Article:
Wrong. Clarke's contribution was suggesting communication satellites be placed in geosynchronous orbit (GSO). A fantastic idea with tremendous impact. But Clarke wasn't the first to calculate the altitude of GSOs.

Herman Potočnik calculated the altitude of GSO in 1928.  It's possible this altitude was calculated even earlier. Newton might have done it.

Unhackable Systems

The solution is so simple, just make unhackable systems. Oh my gosh, why didn't the cyber security folks ever think of that?

Twitchy published some good responses.

The Coriolis Force in Naval Battles

The Coriolis Force was a Tyson article published in the March 1995 issue of Natural History. In the article Neil has this to say about the 1914 Falklands battle:
But in 1914, from the annals of embarrassing military moments, there was a World War I naval battle between the English and the Germans near the Falklands Islands off Argentina (52 degrees south latitude). The English battle cruisers Invincible and Inflexible engaged the German war ships Gneisenau and Scharnhorst at a range of nearly ten miles. Among other gunnery problems encountered, the English forgot to reverse the direction of their Coriolis correction. Their tables had been calculated for northern hemisphere projectiles, so they missed their targets by even more than if no correction had been applied. They ultimately won the battle against the Germans with about sixty direct hits, but it was not before over a thousand missile shells had fallen in the ocean.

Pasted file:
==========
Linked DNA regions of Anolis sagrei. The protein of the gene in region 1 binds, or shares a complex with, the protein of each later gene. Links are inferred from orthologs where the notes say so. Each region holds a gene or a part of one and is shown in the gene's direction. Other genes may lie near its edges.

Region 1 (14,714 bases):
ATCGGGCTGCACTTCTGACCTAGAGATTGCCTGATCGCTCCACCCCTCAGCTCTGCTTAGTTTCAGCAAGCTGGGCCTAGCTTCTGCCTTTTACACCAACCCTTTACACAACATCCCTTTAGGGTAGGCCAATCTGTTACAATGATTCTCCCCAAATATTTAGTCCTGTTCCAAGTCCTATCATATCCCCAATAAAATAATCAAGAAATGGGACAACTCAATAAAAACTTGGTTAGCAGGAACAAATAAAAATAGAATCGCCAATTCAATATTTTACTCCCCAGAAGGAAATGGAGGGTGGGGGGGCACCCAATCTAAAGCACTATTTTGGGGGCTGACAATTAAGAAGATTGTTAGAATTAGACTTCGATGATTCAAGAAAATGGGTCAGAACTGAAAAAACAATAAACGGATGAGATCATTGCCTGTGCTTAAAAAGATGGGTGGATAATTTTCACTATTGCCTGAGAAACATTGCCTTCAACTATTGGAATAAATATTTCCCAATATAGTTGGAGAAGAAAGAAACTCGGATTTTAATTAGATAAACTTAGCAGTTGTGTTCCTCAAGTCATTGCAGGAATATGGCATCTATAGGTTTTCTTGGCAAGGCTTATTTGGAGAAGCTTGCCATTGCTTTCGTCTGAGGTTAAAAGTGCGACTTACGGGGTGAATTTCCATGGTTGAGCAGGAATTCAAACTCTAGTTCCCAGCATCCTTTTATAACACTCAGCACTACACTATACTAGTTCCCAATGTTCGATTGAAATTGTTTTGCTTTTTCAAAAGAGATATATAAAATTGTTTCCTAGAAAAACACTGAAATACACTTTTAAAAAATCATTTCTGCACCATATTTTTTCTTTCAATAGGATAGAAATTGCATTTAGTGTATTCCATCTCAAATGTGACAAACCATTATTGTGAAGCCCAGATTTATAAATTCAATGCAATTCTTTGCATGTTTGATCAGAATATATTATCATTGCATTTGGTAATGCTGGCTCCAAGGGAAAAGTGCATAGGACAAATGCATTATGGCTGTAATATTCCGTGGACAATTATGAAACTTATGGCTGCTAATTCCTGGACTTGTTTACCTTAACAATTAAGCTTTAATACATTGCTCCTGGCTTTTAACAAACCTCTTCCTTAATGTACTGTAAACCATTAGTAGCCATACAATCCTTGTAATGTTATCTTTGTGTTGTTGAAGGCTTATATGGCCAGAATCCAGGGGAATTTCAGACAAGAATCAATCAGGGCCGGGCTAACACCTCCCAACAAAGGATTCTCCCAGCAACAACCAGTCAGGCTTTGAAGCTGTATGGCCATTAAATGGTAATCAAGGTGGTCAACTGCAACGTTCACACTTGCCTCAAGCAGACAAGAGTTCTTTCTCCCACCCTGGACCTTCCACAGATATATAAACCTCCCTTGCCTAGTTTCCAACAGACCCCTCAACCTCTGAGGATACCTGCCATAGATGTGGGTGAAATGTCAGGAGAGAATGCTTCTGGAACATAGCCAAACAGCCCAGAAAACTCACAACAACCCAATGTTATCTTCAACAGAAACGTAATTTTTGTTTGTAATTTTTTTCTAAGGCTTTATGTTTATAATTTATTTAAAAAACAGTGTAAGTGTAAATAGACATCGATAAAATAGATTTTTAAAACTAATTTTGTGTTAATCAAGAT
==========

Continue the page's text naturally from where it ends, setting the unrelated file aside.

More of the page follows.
However the role of Coriolis correction in this battle is a an urban legend.

Coriolis Force in Football

Tyson likes to say the Coriolis force would deflect a 50 yard field goal half an inch to the right.

He repeats this fairly often. More recently for the Houston stadium. He seems unaware different  latitudes feel different Coriolis accelerations.

Coriolis force felt by a football would depend on the velocity and direction of the football as well as the latitude of stadium.

Coriolis acceleration = -2 Ω X v

Metlife is about at latitude 40.8 degrees. Metlife tilts about 11º from the north. I will go with the horizontal speed of the ball of 23 meters/second.

We can choose our coordinates so the x axis runs west to east, the y axis runs south to north and the z axis is the local vertical going up...

Ω = (0, 5.52e-5, 4.76e-5) 1/sec
v = (4.39, 22.58, 0) meters/sec
a = -2 Ω v = (.0021, -0004, .0005) meters/sec2,